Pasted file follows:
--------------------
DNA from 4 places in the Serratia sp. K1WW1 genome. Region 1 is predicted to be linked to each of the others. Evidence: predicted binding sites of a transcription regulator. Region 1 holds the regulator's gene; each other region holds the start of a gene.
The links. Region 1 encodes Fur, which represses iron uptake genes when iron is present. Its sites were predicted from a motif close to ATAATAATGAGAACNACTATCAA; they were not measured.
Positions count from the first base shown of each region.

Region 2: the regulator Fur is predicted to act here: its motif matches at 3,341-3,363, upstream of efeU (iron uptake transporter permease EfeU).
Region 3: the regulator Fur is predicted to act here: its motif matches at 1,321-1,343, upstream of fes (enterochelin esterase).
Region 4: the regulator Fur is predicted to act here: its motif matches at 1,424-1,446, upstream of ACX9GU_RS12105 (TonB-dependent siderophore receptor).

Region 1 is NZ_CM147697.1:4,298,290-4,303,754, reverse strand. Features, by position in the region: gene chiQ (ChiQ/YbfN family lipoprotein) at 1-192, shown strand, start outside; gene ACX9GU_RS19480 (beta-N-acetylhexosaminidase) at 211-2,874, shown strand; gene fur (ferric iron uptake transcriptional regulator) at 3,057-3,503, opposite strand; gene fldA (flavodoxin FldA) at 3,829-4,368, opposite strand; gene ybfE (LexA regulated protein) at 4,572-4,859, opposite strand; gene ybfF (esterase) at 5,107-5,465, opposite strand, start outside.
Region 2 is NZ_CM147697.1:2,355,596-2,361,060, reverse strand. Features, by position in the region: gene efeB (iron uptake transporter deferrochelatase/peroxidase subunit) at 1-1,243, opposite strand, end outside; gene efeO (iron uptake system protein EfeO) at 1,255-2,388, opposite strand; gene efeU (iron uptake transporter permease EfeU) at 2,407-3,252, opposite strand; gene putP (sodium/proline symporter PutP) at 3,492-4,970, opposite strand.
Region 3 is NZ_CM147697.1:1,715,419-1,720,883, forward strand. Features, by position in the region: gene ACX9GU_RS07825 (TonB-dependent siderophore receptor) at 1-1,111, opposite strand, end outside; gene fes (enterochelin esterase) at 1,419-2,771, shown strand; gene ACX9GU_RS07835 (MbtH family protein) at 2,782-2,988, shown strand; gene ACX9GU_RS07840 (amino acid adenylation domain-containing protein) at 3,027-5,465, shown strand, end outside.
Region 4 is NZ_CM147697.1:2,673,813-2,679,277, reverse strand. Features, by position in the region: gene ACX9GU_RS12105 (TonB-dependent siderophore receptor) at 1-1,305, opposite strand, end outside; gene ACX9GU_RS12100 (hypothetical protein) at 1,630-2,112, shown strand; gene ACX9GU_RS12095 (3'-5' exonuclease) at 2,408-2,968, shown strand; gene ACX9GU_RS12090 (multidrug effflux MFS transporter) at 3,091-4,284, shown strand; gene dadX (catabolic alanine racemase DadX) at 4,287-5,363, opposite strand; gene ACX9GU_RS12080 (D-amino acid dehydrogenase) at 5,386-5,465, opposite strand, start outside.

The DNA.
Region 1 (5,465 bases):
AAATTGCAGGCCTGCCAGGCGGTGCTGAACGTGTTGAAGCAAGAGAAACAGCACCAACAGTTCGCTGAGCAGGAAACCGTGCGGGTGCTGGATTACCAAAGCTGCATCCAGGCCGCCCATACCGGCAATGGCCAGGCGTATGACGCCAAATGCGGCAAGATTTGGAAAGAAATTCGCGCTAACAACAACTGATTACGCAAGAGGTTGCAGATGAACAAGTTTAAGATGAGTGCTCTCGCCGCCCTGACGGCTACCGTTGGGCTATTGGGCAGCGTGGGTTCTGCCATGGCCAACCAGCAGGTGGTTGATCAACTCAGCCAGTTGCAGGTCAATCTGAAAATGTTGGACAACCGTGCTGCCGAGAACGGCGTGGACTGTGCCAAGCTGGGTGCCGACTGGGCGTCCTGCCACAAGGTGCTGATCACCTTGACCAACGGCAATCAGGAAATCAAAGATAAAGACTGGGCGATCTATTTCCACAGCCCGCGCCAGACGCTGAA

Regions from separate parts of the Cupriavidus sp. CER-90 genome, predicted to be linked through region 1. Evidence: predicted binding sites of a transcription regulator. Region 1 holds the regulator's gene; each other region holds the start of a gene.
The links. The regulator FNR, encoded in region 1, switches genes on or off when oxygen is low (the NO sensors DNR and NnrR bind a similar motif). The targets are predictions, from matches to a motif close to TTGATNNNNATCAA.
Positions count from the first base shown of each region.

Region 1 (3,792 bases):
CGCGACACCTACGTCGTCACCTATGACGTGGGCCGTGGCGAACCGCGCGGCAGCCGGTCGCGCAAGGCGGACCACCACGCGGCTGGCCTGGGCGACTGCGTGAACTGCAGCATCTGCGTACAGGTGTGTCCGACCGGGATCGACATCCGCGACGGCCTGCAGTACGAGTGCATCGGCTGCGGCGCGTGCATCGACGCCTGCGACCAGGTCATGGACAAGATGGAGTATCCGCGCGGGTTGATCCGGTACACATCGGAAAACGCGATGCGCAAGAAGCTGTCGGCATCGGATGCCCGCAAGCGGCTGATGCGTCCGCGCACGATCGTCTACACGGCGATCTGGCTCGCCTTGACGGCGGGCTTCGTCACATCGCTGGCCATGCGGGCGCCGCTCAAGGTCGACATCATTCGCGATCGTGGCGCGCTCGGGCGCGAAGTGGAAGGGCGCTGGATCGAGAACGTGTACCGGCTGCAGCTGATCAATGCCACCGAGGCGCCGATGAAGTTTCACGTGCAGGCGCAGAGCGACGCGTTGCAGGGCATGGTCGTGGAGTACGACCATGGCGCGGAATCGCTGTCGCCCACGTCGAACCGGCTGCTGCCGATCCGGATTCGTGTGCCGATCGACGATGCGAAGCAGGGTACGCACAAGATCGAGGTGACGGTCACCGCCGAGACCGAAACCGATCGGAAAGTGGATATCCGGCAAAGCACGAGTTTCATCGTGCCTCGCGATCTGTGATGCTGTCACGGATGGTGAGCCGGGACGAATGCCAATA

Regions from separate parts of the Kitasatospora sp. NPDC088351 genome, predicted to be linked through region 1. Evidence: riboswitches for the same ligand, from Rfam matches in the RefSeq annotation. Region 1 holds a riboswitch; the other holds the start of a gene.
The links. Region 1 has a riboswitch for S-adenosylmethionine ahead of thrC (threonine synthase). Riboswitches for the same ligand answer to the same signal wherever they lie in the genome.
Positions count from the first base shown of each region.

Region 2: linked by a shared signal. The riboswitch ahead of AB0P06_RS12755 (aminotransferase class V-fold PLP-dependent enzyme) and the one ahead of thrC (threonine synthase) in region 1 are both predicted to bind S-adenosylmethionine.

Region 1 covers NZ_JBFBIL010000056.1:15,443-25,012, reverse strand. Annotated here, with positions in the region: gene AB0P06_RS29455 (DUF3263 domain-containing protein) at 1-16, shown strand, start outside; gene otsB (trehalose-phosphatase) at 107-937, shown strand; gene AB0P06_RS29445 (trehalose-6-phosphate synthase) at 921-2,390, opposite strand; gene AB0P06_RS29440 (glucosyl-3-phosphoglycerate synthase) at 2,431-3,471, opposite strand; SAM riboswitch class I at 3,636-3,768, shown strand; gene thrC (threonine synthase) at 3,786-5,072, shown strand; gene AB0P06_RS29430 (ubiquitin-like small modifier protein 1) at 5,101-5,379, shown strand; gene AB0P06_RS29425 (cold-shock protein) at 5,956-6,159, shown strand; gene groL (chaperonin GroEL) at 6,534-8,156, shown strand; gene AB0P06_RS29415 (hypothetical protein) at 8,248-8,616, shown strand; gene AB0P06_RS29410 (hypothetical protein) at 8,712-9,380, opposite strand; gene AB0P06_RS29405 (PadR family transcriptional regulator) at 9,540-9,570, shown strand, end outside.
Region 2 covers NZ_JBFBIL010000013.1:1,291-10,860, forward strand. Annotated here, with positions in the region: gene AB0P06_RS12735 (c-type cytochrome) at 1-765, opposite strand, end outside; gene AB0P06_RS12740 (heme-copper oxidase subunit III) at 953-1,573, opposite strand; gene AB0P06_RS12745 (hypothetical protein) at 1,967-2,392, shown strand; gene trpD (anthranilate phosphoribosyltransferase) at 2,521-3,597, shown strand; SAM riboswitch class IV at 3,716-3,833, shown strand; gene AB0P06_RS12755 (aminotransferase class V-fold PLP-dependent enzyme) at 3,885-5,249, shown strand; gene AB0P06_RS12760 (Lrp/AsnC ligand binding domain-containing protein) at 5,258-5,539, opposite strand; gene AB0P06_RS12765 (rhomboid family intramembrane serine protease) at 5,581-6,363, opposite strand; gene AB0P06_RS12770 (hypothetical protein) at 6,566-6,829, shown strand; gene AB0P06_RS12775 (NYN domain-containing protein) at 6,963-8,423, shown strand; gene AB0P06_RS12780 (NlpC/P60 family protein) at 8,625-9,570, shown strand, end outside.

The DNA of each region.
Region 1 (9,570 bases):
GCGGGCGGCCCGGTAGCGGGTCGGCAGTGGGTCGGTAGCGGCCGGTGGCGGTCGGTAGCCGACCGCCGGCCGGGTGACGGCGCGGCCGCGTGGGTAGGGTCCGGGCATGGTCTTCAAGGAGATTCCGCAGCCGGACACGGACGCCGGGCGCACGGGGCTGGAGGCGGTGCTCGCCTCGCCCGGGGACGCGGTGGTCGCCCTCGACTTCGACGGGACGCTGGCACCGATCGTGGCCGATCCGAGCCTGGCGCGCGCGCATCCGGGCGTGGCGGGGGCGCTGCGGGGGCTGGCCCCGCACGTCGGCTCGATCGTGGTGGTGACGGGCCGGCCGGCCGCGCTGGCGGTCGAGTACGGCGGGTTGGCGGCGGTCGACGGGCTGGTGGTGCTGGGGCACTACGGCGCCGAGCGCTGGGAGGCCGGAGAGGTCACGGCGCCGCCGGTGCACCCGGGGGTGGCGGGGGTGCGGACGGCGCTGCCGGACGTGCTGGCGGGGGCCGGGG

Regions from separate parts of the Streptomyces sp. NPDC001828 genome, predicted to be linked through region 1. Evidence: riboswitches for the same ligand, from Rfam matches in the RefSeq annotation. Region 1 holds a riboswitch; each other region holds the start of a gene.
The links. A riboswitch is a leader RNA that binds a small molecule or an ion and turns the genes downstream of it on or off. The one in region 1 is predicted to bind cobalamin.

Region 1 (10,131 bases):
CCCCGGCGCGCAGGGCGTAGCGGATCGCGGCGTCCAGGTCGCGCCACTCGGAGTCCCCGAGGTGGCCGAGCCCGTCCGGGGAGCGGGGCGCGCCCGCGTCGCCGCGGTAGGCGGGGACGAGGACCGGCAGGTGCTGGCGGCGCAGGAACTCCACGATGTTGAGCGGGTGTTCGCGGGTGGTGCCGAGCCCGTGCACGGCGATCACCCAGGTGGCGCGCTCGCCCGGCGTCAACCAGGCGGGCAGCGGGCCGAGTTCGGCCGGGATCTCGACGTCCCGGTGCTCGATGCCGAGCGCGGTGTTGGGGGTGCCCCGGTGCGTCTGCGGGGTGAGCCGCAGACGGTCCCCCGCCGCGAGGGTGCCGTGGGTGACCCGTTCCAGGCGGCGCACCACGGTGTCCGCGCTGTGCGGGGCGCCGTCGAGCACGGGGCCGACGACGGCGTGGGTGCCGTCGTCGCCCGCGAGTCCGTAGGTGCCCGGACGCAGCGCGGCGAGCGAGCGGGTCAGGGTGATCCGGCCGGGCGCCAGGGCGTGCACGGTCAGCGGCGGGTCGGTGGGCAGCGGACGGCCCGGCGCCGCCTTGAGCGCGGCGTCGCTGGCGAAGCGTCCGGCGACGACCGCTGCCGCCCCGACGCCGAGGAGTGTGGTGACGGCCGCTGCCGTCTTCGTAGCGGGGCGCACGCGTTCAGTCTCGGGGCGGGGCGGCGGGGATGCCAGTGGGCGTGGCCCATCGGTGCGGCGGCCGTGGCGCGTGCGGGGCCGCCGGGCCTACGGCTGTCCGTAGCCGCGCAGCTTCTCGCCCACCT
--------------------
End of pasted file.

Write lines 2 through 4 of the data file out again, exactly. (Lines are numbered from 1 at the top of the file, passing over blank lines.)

The links. Region 1 encodes Fur, which represses iron uptake genes when iron is present. Its sites were predicted from a motif close to ATAATAATGAGAACNACTATCAA; they were not measured.
Positions count from the first base shown of each region.

Region 2: the regulator Fur is predicted to act here: its motif matches at 3,341-3,363, upstream of efeU (iron uptake transporter permease EfeU).